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the future of the australian welfare system

Image: Wikimedia Commons

Image: Wikimedia Commons

After Joe Hockey announced the Liberal Party’s budget plans for 2014, many people began to panic due to the proposed changes to Australia’s welfare system, in particular Newstart Allowance and the Disability Support Pension.

Just to confuse people even further, a report entitled A New System for Better Employment and Social Outcomes was released last week that details a significant overhaul of the entire welfare system as we know it.

This interim report on Australia’s welfare system was commissioned in December 2013 by Kevin Andrews, the Minister for Social Services. He appointed an independent reference group to conduct the review, with Patrick McClure (former head of St Vincent de Paul and Mission Australia charities) as Chairperson. It was written after taking stock of information from a number of reviews and public debates on welfare reform over the last decade, and has been released to the public so that they may receive feedback from the community over the course of six weeks, after which a final report will be written.

The report suggests ways in which, from the information that it has gathered, Australia’s welfare system may be better adapted to suit the current labour market and community expectations.

What has got people so worried?

Well, there’s the recommended changes to the DSP (Disability Support Pension). With the changes, only those with a permanent impairment would continue to receive the payment, while most people receiving the payment due to a partial impairment would be moved off the DSP and onto the new working age payment. The changes from the budget will still apply for the DSP, including certain recipients under 35 having to do compulsory work experience or education and training, and a review of those under 35 who accessed the payments under different rules in 2008 and 2011, who will then have their capacity reassessed against current tables (which is going to cost a fortune). The working age payment will be tiered depending on individual capacity for work. A higher rate of payment will be considered for partial disability. The way in which a person’s level of disability will be determined is not specified.

Then, there’s income management. For those unaware of what this means, essentially some welfare recipients, specifically young people, parents and ‘disadvantaged’ groups, would receive a percentage of their payments in the form of debit cards that could only be used for certain things, ie food and other essentials.

Welfare quarantining was actually introduced as part of the Northern Territory intervention by the Howard Government in 2007, who seemed to believe that all aboriginal people were dysfunctional and corrupt and wasted their welfare payments on drugs and alcohol. The BasicsCard was then given to 73 communities in the Northern Territory. Everyone on welfare HAD to have one, including war veterans. No joke. What actually happened was that people starved because the system was so flawed and communities too isolated, poverty rose, and overcrowding of urban towns became a problem.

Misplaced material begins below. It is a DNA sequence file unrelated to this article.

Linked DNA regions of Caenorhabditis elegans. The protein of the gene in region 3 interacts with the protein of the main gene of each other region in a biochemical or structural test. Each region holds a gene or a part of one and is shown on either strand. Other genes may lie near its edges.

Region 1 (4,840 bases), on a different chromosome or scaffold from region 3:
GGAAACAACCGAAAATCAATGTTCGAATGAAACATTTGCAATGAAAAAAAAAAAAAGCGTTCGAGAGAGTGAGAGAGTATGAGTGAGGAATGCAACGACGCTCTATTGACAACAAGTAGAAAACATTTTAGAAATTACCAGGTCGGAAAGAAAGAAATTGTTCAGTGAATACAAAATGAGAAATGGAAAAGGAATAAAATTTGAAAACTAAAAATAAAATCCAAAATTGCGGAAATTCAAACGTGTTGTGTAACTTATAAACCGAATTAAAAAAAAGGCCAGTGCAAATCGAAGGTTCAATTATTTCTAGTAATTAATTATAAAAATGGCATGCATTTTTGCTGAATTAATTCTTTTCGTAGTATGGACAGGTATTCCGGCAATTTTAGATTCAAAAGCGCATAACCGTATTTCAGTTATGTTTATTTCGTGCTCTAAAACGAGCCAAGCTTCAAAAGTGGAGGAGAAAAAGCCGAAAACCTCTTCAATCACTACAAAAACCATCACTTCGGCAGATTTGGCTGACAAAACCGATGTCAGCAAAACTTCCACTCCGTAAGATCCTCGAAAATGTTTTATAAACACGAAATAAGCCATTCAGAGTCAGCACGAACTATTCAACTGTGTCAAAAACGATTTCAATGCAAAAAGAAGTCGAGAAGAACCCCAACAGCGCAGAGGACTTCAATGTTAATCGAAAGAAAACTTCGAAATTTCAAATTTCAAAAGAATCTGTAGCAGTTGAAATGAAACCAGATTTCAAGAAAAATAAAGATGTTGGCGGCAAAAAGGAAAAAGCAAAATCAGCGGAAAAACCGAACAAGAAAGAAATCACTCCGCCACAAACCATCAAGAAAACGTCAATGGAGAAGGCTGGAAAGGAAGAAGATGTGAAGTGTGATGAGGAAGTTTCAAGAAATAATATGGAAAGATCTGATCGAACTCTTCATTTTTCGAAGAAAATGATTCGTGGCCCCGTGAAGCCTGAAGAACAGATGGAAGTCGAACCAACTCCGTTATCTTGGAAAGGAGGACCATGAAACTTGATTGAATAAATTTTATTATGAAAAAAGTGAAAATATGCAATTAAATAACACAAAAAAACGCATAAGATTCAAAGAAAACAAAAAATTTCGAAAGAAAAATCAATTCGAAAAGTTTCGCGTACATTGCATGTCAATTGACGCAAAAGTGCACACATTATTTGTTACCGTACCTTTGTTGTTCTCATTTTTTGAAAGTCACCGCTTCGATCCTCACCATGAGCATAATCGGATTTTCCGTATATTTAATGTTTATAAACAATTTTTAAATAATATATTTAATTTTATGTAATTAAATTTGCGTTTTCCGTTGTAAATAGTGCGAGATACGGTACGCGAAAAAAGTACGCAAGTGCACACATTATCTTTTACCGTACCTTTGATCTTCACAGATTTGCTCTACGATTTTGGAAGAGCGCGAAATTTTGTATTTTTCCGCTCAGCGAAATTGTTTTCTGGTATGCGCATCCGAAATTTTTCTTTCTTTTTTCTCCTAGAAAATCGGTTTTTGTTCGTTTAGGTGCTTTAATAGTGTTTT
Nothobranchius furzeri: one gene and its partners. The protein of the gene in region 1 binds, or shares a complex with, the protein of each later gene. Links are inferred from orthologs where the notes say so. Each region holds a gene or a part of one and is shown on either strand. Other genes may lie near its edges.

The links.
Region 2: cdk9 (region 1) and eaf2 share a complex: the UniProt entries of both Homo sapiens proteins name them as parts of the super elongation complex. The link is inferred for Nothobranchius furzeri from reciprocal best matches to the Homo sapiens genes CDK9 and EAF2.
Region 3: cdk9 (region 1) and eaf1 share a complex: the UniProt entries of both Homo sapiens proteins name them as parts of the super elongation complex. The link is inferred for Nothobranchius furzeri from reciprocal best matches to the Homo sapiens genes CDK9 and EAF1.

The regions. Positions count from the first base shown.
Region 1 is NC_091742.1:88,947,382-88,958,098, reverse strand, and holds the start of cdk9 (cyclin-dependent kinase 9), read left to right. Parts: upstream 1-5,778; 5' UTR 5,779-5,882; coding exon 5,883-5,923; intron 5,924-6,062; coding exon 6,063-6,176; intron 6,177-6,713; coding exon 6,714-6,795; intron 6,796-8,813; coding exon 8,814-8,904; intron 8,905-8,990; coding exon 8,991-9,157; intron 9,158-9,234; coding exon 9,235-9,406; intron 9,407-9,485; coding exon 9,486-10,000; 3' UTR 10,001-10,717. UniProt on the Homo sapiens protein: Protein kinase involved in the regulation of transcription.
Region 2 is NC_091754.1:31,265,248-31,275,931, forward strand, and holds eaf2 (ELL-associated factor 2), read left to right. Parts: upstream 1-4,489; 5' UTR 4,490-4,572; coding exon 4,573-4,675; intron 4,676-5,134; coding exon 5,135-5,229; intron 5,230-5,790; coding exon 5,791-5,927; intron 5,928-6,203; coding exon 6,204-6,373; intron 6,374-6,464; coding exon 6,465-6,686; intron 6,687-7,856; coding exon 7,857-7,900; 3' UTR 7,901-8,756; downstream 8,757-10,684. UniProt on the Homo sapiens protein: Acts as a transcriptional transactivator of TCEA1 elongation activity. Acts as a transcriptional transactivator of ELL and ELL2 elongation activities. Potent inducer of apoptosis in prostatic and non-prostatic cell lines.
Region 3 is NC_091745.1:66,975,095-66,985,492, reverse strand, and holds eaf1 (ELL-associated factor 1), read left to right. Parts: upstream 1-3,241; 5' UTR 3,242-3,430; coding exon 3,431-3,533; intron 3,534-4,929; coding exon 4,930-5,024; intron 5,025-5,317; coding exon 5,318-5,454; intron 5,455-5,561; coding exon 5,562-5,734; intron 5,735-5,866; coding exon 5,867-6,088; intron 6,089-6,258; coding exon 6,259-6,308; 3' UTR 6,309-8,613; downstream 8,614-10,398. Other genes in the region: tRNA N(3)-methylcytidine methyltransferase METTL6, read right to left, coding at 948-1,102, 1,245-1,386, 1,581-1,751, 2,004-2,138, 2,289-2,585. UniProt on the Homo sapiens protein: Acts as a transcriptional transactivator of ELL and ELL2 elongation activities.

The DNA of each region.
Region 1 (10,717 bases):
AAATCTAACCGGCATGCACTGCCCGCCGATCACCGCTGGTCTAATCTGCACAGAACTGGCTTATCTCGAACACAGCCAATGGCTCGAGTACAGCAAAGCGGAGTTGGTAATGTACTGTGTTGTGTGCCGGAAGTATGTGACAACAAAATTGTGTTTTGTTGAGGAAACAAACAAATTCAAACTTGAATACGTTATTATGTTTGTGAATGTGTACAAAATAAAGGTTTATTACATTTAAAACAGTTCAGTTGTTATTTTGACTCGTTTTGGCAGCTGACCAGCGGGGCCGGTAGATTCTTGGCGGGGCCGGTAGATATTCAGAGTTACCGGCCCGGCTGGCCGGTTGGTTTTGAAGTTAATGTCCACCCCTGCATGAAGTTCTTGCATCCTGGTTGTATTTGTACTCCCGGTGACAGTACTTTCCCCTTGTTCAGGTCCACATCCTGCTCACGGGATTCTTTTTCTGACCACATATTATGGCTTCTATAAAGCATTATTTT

Unfortunately, the Labor government continued such actions, and the BasicsCard was used repeatedly in welfare quarantining (almost exclusively on aboriginal people), even though there is no clear evidence that it actually works. The concept of income management and the use of a BasicsCard is invasive and only makes life harder for those people who are already the most vulnerable.

Do we actually need welfare reform? No. Certainly the current system needs some tweaking to be simpler to understand and meet individuals needs better, but a reform of the whole system is unnecessary. The number of Australians receiving welfare payments has dropped by almost a third in two decades. Australia is in fact working more. There is deficit because revenues are less than anticipated, rather than spending being too high.

The report itself states that it is an unwieldy system that with the years of incremental changes has become too complex, and is no longer in step with the labour market or the economy. This is true enough. However, the case for reform as stated in the report does not adequately justify the necessity of such a restructuring, and there is clear evidence to the contrary.

In regards to what this report actually means for the future of the welfare system and Australia, we will need to wait for the 6 weeks of community feedback to be over and the final report to be written. Until then nothing in this report is set in stone, although it is certainly no surprise that it is making people nervous if it is any indication of what may be in store.


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